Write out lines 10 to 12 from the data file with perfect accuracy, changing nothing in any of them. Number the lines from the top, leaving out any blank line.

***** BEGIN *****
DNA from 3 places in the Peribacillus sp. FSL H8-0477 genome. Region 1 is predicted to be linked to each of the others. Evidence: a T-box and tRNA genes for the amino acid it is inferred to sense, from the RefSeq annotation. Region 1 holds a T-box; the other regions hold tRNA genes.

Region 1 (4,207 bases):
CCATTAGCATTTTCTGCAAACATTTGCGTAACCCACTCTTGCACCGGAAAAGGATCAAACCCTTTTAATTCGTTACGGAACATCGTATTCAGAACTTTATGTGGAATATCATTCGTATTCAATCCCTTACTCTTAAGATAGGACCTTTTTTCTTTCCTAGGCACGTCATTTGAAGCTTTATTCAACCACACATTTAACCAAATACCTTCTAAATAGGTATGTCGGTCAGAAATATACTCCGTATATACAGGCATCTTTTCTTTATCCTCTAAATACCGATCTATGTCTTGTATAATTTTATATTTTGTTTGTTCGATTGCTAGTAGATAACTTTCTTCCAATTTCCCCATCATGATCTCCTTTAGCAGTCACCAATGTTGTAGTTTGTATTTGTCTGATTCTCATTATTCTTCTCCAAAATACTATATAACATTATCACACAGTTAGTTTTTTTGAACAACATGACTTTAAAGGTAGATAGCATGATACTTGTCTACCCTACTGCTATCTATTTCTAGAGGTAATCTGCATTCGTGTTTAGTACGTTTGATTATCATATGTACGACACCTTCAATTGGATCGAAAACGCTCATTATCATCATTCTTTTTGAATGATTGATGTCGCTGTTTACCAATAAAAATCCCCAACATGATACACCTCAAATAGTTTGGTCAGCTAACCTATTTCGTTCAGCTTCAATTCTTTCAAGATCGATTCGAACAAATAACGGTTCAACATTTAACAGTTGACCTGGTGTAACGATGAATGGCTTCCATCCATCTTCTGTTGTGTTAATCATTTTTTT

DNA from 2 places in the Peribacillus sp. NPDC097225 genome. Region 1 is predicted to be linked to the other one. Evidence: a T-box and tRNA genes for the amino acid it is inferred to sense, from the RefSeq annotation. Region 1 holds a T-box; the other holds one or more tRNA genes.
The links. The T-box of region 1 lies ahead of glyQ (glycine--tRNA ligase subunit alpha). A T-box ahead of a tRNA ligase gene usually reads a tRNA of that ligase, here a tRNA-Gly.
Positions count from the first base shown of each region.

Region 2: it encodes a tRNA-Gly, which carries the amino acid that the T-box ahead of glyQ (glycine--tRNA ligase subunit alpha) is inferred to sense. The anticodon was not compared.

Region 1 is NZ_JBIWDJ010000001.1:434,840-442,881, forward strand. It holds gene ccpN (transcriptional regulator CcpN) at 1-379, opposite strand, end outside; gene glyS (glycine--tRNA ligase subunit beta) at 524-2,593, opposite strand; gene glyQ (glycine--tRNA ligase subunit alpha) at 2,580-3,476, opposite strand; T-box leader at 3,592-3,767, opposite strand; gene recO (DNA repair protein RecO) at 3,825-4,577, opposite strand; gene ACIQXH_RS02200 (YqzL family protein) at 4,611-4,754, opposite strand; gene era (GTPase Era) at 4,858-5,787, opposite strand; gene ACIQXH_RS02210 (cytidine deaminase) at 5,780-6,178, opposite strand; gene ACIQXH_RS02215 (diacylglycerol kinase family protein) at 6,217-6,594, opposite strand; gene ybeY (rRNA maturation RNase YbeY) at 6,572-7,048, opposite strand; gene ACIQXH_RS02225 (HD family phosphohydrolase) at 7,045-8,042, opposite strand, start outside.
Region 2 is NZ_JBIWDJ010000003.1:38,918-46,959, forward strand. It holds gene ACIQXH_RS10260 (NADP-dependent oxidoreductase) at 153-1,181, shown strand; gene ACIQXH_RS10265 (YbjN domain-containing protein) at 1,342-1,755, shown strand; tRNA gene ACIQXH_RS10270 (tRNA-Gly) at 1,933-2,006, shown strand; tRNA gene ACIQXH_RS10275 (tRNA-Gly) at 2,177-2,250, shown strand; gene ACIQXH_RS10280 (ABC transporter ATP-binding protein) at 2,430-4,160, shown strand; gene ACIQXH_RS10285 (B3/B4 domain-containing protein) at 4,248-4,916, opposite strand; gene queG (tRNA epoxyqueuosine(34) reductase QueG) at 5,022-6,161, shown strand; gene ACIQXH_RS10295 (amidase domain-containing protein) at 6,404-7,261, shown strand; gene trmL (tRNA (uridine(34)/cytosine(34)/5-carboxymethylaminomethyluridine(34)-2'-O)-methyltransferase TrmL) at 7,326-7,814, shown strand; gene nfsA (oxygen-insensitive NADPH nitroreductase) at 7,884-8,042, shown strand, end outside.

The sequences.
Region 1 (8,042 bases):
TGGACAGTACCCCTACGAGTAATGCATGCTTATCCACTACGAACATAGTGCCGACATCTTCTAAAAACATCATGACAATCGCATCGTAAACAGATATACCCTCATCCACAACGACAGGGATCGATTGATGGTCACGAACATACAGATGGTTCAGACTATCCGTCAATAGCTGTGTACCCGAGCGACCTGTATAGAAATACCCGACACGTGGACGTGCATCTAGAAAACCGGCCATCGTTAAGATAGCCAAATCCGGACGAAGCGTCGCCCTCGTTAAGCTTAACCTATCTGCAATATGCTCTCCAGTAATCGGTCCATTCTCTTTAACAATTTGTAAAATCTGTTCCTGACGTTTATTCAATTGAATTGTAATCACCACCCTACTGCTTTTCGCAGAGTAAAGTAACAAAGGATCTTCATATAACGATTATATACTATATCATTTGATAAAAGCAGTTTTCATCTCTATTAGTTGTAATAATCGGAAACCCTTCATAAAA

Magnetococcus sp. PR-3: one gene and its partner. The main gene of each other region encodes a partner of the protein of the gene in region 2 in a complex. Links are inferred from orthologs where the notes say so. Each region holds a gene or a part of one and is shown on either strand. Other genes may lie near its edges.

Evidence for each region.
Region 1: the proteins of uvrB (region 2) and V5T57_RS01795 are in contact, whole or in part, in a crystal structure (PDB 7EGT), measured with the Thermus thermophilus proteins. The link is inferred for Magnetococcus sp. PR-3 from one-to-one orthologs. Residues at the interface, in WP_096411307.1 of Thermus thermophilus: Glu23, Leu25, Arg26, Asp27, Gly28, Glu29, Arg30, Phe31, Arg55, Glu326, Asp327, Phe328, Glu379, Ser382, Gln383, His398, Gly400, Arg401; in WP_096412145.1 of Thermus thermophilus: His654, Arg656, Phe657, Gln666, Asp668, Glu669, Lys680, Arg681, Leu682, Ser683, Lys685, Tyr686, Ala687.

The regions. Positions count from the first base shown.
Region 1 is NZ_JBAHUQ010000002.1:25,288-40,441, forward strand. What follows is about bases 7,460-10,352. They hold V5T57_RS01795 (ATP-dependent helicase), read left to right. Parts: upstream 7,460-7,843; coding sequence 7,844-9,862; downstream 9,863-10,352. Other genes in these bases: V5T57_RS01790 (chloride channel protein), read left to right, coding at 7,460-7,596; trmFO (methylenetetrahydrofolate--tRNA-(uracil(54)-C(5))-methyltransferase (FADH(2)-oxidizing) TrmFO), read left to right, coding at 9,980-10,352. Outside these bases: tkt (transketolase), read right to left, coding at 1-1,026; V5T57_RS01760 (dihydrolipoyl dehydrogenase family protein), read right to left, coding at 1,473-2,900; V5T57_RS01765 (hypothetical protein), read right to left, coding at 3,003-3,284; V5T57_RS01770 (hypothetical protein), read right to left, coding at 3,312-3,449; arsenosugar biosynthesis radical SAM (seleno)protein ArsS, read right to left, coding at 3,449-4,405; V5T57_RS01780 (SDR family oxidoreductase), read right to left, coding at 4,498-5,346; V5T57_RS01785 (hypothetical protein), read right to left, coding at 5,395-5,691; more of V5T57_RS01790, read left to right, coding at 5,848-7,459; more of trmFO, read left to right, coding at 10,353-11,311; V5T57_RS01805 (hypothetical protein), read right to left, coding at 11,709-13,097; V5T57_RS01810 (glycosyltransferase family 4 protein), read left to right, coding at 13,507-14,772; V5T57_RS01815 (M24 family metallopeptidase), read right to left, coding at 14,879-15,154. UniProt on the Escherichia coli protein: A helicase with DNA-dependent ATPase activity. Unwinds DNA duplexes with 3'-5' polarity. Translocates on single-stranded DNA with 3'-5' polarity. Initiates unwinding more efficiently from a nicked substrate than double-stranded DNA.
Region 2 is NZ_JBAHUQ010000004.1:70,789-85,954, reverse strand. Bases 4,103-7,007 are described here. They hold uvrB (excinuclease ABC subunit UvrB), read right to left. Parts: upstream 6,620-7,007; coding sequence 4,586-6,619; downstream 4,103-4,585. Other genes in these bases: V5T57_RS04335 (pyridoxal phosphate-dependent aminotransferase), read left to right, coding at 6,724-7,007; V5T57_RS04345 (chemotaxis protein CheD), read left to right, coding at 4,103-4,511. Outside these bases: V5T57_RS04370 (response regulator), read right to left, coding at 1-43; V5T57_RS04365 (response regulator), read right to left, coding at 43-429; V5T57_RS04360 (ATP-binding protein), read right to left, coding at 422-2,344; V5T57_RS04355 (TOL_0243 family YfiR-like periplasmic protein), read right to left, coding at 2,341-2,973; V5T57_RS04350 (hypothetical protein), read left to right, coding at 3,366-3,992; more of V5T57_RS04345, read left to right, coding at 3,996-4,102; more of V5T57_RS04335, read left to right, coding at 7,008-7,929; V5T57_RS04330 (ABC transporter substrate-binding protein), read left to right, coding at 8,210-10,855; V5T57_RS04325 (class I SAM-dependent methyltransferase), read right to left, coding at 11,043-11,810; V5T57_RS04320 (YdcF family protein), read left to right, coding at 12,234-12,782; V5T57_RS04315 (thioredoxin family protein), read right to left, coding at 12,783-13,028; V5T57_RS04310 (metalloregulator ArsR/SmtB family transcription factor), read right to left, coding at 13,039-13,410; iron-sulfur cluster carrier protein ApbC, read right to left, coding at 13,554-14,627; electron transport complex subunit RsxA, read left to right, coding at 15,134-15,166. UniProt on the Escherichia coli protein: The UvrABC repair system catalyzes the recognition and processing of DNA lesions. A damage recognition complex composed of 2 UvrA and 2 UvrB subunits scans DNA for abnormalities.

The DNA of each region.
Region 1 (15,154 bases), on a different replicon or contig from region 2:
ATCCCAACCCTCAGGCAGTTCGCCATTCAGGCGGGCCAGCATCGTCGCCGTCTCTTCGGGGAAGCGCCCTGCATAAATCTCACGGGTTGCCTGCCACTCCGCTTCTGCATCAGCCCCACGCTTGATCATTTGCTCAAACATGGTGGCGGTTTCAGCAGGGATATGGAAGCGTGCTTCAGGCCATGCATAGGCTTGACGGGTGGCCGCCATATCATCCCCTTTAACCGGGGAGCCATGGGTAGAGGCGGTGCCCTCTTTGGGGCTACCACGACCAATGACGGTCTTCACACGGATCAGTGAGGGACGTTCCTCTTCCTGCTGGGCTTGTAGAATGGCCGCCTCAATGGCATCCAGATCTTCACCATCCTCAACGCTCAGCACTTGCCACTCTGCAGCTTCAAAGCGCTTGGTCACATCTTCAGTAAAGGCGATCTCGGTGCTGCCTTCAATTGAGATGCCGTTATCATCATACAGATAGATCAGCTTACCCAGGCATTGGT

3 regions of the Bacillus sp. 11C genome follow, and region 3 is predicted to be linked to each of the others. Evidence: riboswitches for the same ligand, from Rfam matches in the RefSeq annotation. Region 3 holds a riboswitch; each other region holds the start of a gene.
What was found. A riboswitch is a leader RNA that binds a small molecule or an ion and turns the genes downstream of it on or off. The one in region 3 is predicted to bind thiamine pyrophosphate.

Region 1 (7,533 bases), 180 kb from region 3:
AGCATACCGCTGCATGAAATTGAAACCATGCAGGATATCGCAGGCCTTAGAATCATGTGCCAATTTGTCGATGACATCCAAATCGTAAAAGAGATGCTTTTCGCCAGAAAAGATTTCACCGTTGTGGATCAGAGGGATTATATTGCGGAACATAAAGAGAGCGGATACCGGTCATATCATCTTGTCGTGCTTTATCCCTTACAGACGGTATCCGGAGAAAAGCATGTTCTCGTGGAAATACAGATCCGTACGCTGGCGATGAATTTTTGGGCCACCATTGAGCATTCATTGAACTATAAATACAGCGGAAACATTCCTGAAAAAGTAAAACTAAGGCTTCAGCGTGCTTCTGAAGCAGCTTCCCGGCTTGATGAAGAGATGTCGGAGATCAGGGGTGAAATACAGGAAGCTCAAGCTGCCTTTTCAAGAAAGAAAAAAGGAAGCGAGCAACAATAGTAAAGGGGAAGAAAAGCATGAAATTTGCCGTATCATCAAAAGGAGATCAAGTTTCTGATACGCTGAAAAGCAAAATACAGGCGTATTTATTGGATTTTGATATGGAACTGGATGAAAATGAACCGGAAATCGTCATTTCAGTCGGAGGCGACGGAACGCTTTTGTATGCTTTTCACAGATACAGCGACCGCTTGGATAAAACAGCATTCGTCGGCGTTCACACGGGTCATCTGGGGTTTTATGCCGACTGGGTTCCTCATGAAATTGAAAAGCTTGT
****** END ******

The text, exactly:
The sequences.
Region 1 (8,042 bases):
TGGACAGTACCCCTACGAGTAATGCATGCTTATCCACTACGAACATAGTGCCGACATCTTCTAAAAACATCATGACAATCGCATCGTAAACAGATATACCCTCATCCACAACGACAGGGATCGATTGATGGTCACGAACATACAGATGGTTCAGACTATCCGTCAATAGCTGTGTACCCGAGCGACCTGTATAGAAATACCCGACACGTGGACGTGCATCTAGAAAACCGGCCATCGTTAAGATAGCCAAATCCGGACGAAGCGTCGCCCTCGTTAAGCTTAACCTATCTGCAATATGCTCTCCAGTAATCGGTCCATTCTCTTTAACAATTTGTAAAATCTGTTCCTGACGTTTATTCAATTGAATTGTAATCACCACCCTACTGCTTTTCGCAGAGTAAAGTAACAAAGGATCTTCATATAACGATTATATACTATATCATTTGATAAAAGCAGTTTTCATCTCTATTAGTTGTAATAATCGGAAACCCTTCATAAAA